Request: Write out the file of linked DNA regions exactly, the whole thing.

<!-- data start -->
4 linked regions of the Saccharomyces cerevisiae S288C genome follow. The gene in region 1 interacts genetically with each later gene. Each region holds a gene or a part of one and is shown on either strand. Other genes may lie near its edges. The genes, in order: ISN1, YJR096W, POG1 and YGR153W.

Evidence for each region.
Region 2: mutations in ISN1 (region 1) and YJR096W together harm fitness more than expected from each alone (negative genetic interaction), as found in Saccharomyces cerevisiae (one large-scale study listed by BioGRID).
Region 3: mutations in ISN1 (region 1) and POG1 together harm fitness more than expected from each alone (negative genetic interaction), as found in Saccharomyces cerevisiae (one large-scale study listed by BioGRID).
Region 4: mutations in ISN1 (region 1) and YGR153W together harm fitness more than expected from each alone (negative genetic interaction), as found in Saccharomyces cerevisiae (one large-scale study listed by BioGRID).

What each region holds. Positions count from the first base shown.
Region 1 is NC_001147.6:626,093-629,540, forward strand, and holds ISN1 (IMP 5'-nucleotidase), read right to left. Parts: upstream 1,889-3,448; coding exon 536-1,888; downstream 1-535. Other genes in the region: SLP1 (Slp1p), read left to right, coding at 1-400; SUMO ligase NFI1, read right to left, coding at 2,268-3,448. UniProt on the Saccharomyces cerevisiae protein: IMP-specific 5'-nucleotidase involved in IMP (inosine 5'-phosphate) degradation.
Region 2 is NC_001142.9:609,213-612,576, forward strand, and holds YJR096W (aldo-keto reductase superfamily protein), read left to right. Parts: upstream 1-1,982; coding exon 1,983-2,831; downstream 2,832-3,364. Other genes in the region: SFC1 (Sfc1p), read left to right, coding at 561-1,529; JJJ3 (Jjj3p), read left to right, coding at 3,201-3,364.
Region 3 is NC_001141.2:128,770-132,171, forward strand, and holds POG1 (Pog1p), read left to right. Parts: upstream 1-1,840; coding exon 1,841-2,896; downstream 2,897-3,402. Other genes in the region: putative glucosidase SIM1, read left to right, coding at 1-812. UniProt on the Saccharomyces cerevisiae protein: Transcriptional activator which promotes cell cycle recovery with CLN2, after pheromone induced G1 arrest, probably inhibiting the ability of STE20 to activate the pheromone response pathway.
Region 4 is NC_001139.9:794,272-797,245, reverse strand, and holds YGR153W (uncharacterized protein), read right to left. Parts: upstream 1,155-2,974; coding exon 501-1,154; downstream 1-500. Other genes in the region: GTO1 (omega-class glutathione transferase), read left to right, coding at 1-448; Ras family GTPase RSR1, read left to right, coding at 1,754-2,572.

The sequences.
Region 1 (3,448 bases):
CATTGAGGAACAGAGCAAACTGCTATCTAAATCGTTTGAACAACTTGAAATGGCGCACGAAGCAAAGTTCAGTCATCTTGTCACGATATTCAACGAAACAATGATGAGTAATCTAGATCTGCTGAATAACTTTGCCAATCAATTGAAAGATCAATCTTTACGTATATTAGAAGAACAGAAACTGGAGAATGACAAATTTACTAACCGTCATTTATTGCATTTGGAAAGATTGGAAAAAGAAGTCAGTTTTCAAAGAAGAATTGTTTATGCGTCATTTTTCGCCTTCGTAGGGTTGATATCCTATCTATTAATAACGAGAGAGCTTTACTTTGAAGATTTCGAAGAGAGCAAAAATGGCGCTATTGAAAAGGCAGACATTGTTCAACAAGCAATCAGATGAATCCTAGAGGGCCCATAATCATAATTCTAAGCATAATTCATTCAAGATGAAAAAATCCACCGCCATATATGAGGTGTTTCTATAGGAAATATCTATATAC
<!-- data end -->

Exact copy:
4 linked regions of the Saccharomyces cerevisiae S288C genome follow. The gene in region 1 interacts genetically with each later gene. Each region holds a gene or a part of one and is shown on either strand. Other genes may lie near its edges. The genes, in order: ISN1, YJR096W, POG1 and YGR153W.

Evidence for each region.
Region 2: mutations in ISN1 (region 1) and YJR096W together harm fitness more than expected from each alone (negative genetic interaction), as found in Saccharomyces cerevisiae (one large-scale study listed by BioGRID).
Region 3: mutations in ISN1 (region 1) and POG1 together harm fitness more than expected from each alone (negative genetic interaction), as found in Saccharomyces cerevisiae (one large-scale study listed by BioGRID).
Region 4: mutations in ISN1 (region 1) and YGR153W together harm fitness more than expected from each alone (negative genetic interaction), as found in Saccharomyces cerevisiae (one large-scale study listed by BioGRID).

What each region holds. Positions count from the first base shown.
Region 1 is NC_001147.6:626,093-629,540, forward strand, and holds ISN1 (IMP 5'-nucleotidase), read right to left. Parts: upstream 1,889-3,448; coding exon 536-1,888; downstream 1-535. Other genes in the region: SLP1 (Slp1p), read left to right, coding at 1-400; SUMO ligase NFI1, read right to left, coding at 2,268-3,448. UniProt on the Saccharomyces cerevisiae protein: IMP-specific 5'-nucleotidase involved in IMP (inosine 5'-phosphate) degradation.
Region 2 is NC_001142.9:609,213-612,576, forward strand, and holds YJR096W (aldo-keto reductase superfamily protein), read left to right. Parts: upstream 1-1,982; coding exon 1,983-2,831; downstream 2,832-3,364. Other genes in the region: SFC1 (Sfc1p), read left to right, coding at 561-1,529; JJJ3 (Jjj3p), read left to right, coding at 3,201-3,364.
Region 3 is NC_001141.2:128,770-132,171, forward strand, and holds POG1 (Pog1p), read left to right. Parts: upstream 1-1,840; coding exon 1,841-2,896; downstream 2,897-3,402. Other genes in the region: putative glucosidase SIM1, read left to right, coding at 1-812. UniProt on the Saccharomyces cerevisiae protein: Transcriptional activator which promotes cell cycle recovery with CLN2, after pheromone induced G1 arrest, probably inhibiting the ability of STE20 to activate the pheromone response pathway.
Region 4 is NC_001139.9:794,272-797,245, reverse strand, and holds YGR153W (uncharacterized protein), read right to left. Parts: upstream 1,155-2,974; coding exon 501-1,154; downstream 1-500. Other genes in the region: GTO1 (omega-class glutathione transferase), read left to right, coding at 1-448; Ras family GTPase RSR1, read left to right, coding at 1,754-2,572.

The sequences.
Region 1 (3,448 bases):
CATTGAGGAACAGAGCAAACTGCTATCTAAATCGTTTGAACAACTTGAAATGGCGCACGAAGCAAAGTTCAGTCATCTTGTCACGATATTCAACGAAACAATGATGAGTAATCTAGATCTGCTGAATAACTTTGCCAATCAATTGAAAGATCAATCTTTACGTATATTAGAAGAACAGAAACTGGAGAATGACAAATTTACTAACCGTCATTTATTGCATTTGGAAAGATTGGAAAAAGAAGTCAGTTTTCAAAGAAGAATTGTTTATGCGTCATTTTTCGCCTTCGTAGGGTTGATATCCTATCTATTAATAACGAGAGAGCTTTACTTTGAAGATTTCGAAGAGAGCAAAAATGGCGCTATTGAAAAGGCAGACATTGTTCAACAAGCAATCAGATGAATCCTAGAGGGCCCATAATCATAATTCTAAGCATAATTCATTCAAGATGAAAAAATCCACCGCCATATATGAGGTGTTTCTATAGGAAATATCTATATAC